On Friday, we found ourselves facing a particularly depressing question: how many sexual assault stories will we have time to cover today? Blake Lively, who came out and said her former makeup artist sexually harassed her and filmed her while she was sleeping? Or former Playboy model Carrie Stevens, who has accused renowned director Oliver Stone of groping her at a party over two decades ago? 

Let's look at the bigger picture here: Thursday, we covered the news of Amazon Studios boss Roy Price, who has taken a "leave of absence" in the wake of assault allegations raised against him, and actor James Van Der Beek, who shared his experiences of being sexually harassed by "older, powerful men." Just the day before, on Wednesday, we covered actress Hilarie Burton's claims that she was groped by Ben "get them titties out" Affleck. On Tuesday, we reported on Hollywood mogul Harvey Weinstein, the propellant for this outpouring of accusations, being caught on tape admitting to groping a woman's breast, in addition to Terry Crews revealing that he also was assaulted by a powerful man in Hollywood. And Monday, we covered Kodak Black being indicted for first-degree criminal sexual conduct.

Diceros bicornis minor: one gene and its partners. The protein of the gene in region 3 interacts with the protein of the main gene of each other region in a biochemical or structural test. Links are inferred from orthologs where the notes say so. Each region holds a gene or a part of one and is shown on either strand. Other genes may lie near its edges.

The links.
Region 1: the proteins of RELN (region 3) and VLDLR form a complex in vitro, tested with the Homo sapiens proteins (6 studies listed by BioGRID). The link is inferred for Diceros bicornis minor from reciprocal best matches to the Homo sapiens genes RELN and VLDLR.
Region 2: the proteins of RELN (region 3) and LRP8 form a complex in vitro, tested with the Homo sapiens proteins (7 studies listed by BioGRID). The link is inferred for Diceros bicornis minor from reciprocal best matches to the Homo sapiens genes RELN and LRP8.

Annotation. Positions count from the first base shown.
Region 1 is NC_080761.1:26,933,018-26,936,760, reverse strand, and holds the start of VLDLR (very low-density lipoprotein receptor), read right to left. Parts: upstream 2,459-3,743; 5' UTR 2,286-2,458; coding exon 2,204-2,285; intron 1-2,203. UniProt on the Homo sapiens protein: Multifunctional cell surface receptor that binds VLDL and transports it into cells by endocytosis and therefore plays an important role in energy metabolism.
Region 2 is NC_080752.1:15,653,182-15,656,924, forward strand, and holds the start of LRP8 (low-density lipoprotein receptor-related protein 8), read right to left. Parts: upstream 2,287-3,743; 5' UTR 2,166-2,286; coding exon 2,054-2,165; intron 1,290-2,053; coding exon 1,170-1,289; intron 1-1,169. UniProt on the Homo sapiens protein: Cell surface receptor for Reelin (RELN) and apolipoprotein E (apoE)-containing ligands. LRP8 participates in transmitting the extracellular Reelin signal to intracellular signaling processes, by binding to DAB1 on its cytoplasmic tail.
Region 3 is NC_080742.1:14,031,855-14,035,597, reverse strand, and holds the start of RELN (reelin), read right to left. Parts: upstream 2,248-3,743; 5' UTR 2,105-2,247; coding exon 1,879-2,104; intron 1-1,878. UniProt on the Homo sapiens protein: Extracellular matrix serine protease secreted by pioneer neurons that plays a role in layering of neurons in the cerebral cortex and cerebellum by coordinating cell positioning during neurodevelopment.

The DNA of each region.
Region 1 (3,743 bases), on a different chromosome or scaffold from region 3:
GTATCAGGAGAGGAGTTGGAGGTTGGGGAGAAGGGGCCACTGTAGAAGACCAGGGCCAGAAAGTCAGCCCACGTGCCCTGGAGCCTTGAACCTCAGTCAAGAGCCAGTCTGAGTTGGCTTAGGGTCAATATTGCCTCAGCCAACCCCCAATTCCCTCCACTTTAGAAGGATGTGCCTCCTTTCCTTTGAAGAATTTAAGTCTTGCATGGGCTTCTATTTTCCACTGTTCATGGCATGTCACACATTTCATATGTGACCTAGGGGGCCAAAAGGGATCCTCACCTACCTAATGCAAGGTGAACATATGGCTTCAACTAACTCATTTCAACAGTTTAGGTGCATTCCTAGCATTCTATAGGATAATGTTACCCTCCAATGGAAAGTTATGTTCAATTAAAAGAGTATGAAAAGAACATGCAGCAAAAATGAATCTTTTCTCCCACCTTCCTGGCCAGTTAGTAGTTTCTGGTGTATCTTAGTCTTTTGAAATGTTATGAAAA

To be clear: this is our job. And we love doing what we do. But this week, our job has been really fucking hard. The world is in a dark place right now, leaving us in a moment in time where we have to decide which sexual assault stories to cover, and which ones we won't be able to get to. We know we're not alone in this darkness, so we reached out to dozens of other women in media who are caught up in this potentially trauma-inducing news cycle. Some of them declined to participate, noting it was too triggering, too soon, too exhausting for them, while others have already had to write about these alleged assaults at length, and can't bear to share another word, if they can help it.

Every single woman in this world, at every end of the identity spectrum, is dealing with this shit. Our hope is that the women who answered us will give women everywhere encouragement, empowerment, and advice for coping in these trash times. A hopeful byproduct of this collection of insights would be for the men who are quick to sweep aside rape culture—the men who inject themselves into the conversation with "I understand because I have a daughter/aunt/sister/female neighbor"—to gain legitimate insight into what women have to deal with, constantly.

To the women reading this: whether you want to unplug and curl up in a fetal position, take to the streets and protest, or call out the person who's your Harvey Weinstein—cope as you see fit. There is no right or wrong way.